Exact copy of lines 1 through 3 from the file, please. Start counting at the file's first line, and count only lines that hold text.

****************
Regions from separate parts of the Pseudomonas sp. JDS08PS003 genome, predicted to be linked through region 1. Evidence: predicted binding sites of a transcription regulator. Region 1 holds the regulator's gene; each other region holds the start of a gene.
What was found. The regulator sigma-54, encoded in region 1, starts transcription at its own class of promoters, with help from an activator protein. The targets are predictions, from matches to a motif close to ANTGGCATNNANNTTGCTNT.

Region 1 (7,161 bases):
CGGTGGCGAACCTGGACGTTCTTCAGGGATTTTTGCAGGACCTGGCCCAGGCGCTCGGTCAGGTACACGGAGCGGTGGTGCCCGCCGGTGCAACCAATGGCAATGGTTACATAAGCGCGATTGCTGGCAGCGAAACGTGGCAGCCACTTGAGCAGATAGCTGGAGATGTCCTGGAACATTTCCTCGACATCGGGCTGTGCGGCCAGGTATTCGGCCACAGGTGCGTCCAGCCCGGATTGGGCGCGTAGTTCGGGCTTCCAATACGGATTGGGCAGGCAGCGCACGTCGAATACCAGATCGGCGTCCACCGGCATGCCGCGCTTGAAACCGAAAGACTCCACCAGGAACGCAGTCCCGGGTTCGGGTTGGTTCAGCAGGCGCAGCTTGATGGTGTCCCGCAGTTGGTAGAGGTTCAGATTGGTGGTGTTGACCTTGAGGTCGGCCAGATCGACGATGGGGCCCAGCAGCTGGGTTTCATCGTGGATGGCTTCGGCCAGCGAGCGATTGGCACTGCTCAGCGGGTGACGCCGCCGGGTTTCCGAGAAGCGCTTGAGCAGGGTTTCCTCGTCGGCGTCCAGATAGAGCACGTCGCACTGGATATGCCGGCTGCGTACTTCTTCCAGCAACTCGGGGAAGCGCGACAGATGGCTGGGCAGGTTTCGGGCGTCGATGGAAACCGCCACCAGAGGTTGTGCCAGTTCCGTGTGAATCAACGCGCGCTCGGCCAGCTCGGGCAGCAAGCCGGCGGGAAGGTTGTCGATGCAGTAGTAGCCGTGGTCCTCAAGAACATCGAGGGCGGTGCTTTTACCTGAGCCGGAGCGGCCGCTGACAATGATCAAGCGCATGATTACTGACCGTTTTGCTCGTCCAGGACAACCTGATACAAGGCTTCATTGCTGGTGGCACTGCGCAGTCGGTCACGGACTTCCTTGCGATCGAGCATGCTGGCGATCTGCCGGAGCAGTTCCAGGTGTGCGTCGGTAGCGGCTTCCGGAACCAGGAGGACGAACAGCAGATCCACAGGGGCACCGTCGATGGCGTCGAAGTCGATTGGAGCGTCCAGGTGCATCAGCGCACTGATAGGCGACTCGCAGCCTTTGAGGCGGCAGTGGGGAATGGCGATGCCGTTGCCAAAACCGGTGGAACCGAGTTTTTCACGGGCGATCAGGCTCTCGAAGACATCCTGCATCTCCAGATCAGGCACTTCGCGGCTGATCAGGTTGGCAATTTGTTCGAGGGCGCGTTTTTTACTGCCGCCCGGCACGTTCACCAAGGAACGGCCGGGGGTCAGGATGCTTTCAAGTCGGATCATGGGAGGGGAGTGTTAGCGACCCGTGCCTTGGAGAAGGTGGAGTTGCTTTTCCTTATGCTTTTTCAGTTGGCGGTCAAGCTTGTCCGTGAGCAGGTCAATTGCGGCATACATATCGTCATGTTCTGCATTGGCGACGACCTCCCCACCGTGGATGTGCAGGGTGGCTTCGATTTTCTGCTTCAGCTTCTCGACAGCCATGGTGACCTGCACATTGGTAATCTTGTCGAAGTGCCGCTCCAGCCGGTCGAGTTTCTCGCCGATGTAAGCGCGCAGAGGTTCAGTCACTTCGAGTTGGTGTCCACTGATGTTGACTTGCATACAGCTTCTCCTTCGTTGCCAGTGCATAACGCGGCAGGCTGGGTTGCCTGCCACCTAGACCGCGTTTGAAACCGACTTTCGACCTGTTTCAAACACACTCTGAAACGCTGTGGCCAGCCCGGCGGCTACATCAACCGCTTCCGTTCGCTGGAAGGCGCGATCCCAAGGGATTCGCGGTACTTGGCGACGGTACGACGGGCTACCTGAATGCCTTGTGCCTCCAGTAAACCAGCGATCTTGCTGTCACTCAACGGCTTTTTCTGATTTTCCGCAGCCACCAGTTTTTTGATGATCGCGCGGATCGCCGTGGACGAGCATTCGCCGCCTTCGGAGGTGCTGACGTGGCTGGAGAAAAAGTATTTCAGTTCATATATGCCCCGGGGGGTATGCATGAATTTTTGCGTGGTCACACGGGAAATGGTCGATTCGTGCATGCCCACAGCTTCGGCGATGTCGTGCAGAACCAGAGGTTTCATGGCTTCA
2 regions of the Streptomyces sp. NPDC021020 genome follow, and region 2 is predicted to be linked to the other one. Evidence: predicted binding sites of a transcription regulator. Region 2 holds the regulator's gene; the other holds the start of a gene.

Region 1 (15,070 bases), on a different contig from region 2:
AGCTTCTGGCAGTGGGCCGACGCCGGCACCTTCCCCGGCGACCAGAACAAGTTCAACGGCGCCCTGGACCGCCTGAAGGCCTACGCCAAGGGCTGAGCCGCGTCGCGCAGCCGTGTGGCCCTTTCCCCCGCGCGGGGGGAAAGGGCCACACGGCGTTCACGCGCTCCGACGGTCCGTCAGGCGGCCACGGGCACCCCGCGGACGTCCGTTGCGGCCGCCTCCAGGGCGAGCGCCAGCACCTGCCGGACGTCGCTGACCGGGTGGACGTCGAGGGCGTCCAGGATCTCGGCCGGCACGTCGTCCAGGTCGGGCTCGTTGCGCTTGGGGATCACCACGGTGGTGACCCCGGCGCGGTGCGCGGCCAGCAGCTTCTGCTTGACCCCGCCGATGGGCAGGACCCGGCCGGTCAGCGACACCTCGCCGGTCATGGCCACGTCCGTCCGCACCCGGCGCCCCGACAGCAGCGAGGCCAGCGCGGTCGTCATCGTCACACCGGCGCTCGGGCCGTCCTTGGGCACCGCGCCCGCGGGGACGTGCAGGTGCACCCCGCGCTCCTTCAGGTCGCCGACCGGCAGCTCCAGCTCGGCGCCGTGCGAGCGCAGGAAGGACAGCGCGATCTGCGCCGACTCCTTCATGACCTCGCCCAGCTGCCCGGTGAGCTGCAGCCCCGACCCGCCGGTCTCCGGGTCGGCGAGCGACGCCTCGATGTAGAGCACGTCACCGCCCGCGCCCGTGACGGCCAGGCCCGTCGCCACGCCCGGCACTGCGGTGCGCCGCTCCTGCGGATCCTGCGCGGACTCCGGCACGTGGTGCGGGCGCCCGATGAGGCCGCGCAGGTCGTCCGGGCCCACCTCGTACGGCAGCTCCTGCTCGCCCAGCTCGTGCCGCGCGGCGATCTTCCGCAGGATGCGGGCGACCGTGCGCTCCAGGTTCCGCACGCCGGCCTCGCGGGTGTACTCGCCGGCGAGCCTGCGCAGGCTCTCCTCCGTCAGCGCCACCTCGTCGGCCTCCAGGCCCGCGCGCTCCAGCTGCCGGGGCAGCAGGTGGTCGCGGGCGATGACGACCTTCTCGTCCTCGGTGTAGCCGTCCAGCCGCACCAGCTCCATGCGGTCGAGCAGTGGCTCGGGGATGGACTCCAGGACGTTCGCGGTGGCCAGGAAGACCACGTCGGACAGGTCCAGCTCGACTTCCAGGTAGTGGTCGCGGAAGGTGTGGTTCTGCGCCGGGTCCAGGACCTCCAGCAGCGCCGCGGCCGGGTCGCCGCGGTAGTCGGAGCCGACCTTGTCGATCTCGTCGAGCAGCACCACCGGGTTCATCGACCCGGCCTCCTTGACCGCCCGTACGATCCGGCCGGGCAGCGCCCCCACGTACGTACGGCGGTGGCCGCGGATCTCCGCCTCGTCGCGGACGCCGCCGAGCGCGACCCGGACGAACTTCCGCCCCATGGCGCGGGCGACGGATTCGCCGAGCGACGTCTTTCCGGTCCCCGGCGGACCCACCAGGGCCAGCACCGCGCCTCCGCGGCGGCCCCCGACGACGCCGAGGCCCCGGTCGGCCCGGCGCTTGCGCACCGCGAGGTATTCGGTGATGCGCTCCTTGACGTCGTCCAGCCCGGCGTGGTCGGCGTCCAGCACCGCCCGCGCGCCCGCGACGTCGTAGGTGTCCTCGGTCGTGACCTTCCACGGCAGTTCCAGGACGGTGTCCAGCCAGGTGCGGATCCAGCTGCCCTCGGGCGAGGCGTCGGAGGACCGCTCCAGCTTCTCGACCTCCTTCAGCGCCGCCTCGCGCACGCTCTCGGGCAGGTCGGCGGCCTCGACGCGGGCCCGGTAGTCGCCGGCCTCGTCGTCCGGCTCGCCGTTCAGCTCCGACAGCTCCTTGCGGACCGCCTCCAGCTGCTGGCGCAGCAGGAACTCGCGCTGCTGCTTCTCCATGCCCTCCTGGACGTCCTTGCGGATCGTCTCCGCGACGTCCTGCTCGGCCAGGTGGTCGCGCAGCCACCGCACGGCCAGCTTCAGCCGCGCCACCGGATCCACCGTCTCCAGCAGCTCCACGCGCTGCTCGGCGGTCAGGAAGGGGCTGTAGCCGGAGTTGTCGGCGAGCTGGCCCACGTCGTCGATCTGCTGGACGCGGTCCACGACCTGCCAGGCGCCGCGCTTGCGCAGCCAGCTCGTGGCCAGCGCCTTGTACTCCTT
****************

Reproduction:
Regions from separate parts of the Pseudomonas sp. JDS08PS003 genome, predicted to be linked through region 1. Evidence: predicted binding sites of a transcription regulator. Region 1 holds the regulator's gene; each other region holds the start of a gene.
What was found. The regulator sigma-54, encoded in region 1, starts transcription at its own class of promoters, with help from an activator protein. The targets are predictions, from matches to a motif close to ANTGGCATNNANNTTGCTNT.

Region 1 (7,161 bases):